A young person in this situation may show signs that are noted at school or by friends of their own age group.

These can often be a noticeable change from previous behaviour. Typical indicators are:

  • Truancy;
  • Decline in performance or punctuality;
  • Low motivation at school;
  • Poor exam results;
  • Being withdrawn from education by those with parental responsibility;
  • Not allowed to attend extra-curricular activities;
  • Self harm and attempted suicide;
  • Eating disorders;
  • Depression;
  • Isolation from family, friends and wider community;
  • Siblings forced to marry;
  • Family disputes;
  • Unreasonable restrictions on activities;
  • Other young people within the family reported missing;
  • Reports of domestic abuse or breaches of the peace at the family home;
  • The individual reported for offences e.g. shoplifting or substance misuse;
  • Unreasonable financial control, for example confiscation of wages/income.

See also: Multi-agency Practice Guidelines on Forced Marriage Chart of Potential Warning Signs or Indicators.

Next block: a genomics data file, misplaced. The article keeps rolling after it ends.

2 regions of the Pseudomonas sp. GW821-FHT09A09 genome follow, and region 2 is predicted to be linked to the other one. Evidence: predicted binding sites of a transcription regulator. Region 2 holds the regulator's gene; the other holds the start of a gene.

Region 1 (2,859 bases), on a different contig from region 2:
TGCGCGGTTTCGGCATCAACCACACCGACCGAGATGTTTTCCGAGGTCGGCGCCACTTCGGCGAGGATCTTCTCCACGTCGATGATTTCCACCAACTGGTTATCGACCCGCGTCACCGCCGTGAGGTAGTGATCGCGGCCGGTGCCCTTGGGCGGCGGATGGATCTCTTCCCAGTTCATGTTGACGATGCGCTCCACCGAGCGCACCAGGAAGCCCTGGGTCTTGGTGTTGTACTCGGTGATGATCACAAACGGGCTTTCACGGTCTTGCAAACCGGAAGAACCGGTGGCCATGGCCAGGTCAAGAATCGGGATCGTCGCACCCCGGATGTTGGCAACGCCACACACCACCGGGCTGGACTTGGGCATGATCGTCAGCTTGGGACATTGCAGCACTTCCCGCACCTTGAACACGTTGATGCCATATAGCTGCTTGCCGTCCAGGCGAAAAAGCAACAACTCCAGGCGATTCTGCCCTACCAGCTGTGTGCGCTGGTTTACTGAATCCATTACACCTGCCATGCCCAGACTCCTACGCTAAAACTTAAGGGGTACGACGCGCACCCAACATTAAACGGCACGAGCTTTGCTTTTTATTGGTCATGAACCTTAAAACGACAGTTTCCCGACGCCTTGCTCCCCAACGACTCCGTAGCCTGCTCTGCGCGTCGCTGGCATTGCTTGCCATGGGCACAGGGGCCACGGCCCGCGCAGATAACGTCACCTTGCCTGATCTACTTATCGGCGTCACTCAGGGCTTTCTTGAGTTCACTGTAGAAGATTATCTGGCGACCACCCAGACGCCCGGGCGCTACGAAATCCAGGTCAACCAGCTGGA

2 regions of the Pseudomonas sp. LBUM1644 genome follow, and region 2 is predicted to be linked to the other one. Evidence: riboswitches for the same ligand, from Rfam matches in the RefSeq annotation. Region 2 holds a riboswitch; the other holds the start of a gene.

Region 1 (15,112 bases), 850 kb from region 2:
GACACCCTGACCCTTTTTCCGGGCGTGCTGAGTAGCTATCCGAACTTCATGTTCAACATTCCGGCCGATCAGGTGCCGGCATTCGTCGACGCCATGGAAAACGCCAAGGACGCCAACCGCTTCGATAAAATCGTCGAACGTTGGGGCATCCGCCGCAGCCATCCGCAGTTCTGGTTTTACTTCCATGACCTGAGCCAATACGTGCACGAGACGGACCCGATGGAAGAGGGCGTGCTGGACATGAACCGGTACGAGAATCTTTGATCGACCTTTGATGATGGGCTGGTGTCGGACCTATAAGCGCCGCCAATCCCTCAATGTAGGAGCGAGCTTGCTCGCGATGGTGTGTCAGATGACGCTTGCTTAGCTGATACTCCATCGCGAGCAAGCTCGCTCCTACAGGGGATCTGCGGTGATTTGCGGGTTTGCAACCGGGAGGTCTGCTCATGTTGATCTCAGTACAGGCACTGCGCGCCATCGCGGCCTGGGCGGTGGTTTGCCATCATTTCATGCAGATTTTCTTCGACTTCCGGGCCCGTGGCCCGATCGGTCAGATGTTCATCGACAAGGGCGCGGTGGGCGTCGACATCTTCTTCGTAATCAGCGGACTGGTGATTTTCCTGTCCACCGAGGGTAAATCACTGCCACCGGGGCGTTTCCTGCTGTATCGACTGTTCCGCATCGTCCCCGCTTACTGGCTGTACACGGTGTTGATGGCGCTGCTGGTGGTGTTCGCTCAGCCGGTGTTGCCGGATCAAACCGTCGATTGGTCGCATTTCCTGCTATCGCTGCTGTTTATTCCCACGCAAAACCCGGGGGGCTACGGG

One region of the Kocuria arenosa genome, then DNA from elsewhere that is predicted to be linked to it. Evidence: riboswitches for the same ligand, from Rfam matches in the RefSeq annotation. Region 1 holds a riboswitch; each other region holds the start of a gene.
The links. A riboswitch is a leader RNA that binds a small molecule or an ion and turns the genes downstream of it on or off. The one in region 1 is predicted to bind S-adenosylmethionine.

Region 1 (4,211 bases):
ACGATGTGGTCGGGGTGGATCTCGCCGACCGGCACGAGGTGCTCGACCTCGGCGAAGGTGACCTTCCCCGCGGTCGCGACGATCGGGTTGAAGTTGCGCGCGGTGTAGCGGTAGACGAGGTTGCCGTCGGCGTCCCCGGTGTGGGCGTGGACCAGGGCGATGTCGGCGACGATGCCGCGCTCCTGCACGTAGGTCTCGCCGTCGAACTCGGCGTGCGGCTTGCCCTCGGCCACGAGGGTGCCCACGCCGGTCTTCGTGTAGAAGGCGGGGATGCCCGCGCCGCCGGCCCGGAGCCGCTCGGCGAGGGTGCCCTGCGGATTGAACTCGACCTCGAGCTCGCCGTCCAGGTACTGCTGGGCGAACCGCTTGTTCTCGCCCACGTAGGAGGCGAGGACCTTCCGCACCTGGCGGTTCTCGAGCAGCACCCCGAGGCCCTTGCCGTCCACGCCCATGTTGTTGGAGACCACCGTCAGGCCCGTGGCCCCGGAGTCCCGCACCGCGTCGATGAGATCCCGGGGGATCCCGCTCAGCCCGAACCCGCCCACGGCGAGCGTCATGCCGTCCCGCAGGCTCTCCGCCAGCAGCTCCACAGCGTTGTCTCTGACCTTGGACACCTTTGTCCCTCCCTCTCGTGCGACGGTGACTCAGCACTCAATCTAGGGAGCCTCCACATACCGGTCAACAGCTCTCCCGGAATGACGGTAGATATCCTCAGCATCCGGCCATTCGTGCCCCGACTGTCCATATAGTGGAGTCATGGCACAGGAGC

Forced marriage places children and Adults at Risk at an increased likelihood of suffering Significant Harm, for example rape and physical abuse. Some cases have resulted in the reluctant spouse being murdered. All agencies need to be aware of forced marriages and the possibility of dealing with this issue.

Information or a referral about forced marriage may be received from the young person or from a friend or relative, or from a statutory, voluntary or faith organisation. Forced marriage may also become apparent when other family issues are addressed such as domestic abuse, self-harm, child abuse or neglect, family and adolescent conflict or missing children or runaways.